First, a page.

What Airports Can Teach Us About Customer Service

Stephanie Harris Executive Connection, Issue 11 - May/June 2014, Marketing & Sales Leave a Comment

While better known for delays than delights, airports are the perfect customer service muse. American Airlines VP of Marketing Rob Friedman elaborates.


“Rob’s leadership on the American Airlines Brand Modernization was critical to the program’s success. As the link between senior management, the internal teams and the outside agencies, he played a pivotal role making sure the project stayed on track despite multiple challenges. His unique ability to foster collaboration and inspire earned him the respect of everyone involved.”
– Claude Salzberger, President, MBLM

By Stephanie Harris

Success starts with a vision: a vision for an individual role, and how one’s role will support the development of the larger vision of the company.

“You have to lead with your vision because everyone throughout the organization needs to clearly understand what their role is in supporting that vision, and in many cases they need to play a role in helping to develop that vision,” said Robert Friedman, Vice President (VP) of Marketing for American Airlines. “At the end of the day, every person within my organization needs to have a clear view of how they support that vision.”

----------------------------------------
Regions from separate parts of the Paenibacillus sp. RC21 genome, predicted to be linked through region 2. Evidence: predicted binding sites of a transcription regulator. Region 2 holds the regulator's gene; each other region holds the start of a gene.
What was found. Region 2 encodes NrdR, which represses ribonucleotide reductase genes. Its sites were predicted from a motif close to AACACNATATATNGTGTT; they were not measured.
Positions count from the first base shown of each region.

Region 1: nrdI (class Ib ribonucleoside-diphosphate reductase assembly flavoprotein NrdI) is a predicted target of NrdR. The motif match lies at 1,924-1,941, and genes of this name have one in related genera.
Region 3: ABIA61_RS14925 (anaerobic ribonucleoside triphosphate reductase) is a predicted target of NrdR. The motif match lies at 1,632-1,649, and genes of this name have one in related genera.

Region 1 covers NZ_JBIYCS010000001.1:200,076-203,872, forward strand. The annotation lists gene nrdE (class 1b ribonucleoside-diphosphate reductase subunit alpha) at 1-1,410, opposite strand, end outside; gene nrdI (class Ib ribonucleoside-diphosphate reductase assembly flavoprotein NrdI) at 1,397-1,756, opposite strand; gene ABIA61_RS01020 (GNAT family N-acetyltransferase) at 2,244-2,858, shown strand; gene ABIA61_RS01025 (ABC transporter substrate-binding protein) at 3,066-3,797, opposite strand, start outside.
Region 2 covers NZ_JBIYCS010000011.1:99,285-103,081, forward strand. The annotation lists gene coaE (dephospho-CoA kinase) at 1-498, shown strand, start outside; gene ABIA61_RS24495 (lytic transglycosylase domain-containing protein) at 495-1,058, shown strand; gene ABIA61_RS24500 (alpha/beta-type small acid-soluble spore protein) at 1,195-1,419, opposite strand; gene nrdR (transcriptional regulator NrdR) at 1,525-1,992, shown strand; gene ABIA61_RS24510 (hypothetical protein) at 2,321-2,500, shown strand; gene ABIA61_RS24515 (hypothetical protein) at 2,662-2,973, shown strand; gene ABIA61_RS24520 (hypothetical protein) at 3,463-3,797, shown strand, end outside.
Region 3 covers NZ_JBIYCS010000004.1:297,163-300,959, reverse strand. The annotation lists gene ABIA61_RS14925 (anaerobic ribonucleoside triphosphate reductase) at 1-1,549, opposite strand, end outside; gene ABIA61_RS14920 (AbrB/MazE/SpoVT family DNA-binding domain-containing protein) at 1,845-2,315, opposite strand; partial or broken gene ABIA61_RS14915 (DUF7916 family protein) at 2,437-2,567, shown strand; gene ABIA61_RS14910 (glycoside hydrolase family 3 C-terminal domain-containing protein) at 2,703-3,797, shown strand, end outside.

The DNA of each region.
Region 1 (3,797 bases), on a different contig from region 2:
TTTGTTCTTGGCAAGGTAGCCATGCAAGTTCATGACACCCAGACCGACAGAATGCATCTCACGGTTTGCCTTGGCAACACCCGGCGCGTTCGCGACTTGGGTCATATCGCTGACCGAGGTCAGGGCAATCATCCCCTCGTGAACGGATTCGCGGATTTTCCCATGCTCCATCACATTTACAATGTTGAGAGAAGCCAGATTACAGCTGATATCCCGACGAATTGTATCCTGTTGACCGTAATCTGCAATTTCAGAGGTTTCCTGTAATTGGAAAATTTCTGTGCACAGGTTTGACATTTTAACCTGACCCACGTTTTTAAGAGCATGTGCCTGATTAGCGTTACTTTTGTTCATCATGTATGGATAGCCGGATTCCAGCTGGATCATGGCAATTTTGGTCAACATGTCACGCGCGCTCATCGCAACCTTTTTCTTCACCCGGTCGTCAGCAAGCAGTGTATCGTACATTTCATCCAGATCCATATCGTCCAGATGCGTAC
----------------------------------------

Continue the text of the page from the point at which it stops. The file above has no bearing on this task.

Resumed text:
Early on in his now 23-year stint with American, Friedman was asked by his Managing Director at the time to go to the airport and watch what their organization makes possible for a quarter of a million customers each day. Instantly, he understood why the airline exists: to make things possible for the customer.

“Accomplishing what a customer is seeking to do with a particular trip takes on a variety of roles,” Friedman explained. “It means connecting with business colleagues and loved ones. By just watching our customers and observing the diversity of our customer base, it was impactful in understanding that the customer has to be at the center of everything we do.”